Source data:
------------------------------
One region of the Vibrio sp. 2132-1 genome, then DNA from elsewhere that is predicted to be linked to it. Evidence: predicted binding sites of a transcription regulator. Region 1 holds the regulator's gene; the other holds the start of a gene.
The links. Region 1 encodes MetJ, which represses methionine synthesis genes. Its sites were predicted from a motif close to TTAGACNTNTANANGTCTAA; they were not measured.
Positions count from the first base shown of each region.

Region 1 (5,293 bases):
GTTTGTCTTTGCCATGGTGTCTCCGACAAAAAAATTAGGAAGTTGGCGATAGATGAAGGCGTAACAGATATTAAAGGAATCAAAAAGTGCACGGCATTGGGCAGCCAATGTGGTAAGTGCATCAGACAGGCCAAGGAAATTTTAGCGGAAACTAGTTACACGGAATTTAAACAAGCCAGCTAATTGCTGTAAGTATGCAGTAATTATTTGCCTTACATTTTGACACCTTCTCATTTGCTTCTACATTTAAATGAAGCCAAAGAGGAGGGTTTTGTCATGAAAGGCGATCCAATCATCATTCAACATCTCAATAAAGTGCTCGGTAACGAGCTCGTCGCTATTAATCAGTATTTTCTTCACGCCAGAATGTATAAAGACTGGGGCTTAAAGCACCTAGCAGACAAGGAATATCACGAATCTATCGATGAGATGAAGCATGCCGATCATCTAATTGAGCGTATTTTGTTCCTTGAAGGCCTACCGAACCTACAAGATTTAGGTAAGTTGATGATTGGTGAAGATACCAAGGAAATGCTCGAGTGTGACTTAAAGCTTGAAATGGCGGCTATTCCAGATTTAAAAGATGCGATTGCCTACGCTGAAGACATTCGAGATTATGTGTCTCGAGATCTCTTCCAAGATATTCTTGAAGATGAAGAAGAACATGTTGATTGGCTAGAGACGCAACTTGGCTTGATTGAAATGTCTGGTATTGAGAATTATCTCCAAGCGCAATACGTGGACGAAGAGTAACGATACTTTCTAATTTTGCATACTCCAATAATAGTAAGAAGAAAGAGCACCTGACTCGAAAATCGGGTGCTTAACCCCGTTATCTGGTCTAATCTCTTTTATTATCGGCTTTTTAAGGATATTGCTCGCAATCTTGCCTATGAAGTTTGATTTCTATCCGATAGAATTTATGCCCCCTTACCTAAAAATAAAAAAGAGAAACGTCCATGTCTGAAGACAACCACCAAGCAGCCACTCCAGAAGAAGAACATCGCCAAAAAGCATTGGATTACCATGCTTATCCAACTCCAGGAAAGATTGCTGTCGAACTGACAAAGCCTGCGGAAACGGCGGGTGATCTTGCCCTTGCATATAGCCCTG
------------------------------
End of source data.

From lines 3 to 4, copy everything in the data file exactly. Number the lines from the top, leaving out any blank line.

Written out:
Positions count from the first base shown of each region.

Region 1 (5,293 bases):